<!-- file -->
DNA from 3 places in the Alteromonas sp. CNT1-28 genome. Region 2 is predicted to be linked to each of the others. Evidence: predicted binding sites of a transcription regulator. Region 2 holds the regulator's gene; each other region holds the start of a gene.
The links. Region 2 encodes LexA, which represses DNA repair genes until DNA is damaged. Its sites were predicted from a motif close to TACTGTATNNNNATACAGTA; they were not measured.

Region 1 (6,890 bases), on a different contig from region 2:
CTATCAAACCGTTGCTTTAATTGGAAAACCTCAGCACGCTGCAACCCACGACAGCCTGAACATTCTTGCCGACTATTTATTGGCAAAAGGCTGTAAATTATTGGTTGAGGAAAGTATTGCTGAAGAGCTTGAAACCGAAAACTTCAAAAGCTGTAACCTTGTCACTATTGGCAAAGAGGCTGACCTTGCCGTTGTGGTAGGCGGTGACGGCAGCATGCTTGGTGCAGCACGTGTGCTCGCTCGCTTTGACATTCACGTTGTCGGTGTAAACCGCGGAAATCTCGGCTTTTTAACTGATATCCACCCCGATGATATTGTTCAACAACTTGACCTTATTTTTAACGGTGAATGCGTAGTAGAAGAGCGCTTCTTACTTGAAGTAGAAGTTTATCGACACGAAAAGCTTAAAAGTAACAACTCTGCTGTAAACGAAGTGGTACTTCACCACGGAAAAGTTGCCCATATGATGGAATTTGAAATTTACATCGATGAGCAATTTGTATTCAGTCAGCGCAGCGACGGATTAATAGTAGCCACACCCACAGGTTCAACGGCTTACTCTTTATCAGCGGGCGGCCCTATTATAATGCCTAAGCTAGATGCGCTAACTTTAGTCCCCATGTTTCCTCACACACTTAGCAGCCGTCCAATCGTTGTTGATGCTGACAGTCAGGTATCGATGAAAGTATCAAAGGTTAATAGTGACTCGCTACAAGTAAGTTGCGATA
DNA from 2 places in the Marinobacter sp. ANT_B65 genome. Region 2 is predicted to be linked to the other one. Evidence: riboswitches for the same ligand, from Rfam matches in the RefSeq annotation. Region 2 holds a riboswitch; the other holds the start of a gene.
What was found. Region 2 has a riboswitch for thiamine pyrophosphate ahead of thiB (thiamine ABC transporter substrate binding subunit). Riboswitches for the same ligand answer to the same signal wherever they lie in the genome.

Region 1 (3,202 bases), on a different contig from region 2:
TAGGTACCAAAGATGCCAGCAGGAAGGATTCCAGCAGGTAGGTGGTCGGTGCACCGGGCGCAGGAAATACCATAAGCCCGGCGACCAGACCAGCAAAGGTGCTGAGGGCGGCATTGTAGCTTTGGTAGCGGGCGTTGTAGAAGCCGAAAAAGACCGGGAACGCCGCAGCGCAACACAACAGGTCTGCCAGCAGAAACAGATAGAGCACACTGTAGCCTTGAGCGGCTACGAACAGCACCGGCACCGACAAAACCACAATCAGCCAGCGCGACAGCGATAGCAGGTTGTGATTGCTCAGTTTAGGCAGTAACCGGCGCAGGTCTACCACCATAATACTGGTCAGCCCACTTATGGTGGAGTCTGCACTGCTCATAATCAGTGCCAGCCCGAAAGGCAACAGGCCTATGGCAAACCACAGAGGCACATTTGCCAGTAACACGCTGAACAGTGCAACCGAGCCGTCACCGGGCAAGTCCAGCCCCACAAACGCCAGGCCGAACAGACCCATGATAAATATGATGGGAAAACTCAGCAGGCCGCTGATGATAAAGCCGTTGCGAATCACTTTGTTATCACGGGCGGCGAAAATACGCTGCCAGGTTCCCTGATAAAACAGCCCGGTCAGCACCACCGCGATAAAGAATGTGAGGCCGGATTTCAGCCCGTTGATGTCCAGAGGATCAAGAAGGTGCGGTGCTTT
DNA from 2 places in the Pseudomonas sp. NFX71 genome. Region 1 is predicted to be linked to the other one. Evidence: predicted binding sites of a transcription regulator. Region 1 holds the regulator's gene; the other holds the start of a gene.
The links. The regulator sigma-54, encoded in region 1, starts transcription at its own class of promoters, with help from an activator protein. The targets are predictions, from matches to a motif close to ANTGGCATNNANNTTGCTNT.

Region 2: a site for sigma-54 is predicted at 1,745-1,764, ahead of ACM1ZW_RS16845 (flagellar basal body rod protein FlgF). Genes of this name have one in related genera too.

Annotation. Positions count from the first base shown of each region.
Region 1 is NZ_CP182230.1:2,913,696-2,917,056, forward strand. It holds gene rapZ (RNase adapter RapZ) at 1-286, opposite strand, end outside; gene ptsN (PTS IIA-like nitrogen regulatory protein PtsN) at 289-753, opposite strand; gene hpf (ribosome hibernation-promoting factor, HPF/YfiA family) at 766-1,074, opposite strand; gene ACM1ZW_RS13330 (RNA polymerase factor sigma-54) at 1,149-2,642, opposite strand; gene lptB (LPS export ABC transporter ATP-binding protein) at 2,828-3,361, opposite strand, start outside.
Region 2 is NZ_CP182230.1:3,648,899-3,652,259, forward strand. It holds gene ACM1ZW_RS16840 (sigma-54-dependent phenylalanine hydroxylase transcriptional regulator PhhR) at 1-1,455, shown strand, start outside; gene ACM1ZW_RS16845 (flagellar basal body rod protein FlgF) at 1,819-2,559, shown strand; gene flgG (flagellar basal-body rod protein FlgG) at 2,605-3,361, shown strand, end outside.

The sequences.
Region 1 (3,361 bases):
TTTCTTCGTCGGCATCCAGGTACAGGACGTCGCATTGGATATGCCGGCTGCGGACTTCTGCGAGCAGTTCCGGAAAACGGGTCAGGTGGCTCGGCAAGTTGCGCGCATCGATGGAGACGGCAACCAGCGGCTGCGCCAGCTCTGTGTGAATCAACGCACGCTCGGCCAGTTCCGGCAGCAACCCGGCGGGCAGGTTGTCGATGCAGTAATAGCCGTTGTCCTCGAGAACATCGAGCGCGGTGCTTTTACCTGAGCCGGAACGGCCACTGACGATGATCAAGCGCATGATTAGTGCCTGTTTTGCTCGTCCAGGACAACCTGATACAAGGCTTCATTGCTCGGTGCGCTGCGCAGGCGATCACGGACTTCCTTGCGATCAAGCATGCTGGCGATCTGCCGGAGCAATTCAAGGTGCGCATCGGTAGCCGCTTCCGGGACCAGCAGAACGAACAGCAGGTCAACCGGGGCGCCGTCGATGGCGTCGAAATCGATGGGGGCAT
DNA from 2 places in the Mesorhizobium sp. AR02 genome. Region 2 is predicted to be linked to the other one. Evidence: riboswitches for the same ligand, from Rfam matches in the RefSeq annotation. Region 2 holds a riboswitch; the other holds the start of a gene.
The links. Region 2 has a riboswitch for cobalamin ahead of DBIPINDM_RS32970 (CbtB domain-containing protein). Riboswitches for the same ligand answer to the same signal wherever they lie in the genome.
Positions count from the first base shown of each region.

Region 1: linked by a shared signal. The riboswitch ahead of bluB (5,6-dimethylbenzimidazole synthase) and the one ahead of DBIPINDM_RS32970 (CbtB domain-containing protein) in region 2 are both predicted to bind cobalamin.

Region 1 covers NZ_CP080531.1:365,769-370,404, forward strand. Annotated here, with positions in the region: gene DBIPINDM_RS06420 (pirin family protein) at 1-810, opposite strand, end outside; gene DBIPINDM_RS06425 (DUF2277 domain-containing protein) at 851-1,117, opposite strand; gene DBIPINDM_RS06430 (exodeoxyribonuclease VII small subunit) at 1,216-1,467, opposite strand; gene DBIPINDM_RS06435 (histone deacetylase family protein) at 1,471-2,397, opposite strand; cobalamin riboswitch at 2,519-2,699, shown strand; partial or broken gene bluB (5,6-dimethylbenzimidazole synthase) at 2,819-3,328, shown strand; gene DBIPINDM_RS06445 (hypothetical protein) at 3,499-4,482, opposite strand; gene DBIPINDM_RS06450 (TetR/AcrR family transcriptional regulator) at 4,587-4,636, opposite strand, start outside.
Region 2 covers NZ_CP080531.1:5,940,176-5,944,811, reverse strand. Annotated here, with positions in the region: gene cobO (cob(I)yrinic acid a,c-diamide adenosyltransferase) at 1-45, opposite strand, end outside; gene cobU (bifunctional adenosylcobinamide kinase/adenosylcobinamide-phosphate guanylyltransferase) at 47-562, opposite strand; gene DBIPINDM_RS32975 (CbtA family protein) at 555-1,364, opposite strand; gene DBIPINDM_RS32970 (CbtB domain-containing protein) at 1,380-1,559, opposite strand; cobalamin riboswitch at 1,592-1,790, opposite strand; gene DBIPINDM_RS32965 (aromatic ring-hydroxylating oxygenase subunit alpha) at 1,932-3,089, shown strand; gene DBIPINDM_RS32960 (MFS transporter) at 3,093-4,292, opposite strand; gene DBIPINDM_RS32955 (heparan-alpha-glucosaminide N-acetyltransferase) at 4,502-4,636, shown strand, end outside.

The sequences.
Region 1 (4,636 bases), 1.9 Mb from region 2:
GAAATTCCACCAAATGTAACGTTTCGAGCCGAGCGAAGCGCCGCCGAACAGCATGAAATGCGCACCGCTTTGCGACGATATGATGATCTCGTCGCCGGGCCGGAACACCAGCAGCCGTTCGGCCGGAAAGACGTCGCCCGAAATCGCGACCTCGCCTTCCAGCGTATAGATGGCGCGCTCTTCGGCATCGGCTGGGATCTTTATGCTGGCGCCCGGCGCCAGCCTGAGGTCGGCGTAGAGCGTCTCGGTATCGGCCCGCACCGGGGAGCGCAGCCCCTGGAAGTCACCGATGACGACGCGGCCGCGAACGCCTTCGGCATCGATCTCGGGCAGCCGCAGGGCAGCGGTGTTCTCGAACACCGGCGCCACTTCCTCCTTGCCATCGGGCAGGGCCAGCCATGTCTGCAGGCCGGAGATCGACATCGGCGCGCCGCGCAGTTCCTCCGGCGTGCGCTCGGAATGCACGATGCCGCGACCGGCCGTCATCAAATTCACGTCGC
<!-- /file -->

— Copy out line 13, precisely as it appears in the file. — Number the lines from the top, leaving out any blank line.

Region 1 is NZ_CP182230.1:2,913,696-2,917,056, forward strand. It holds gene rapZ (RNase adapter RapZ) at 1-286, opposite strand, end outside; gene ptsN (PTS IIA-like nitrogen regulatory protein PtsN) at 289-753, opposite strand; gene hpf (ribosome hibernation-promoting factor, HPF/YfiA family) at 766-1,074, opposite strand; gene ACM1ZW_RS13330 (RNA polymerase factor sigma-54) at 1,149-2,642, opposite strand; gene lptB (LPS export ABC transporter ATP-binding protein) at 2,828-3,361, opposite strand, start outside.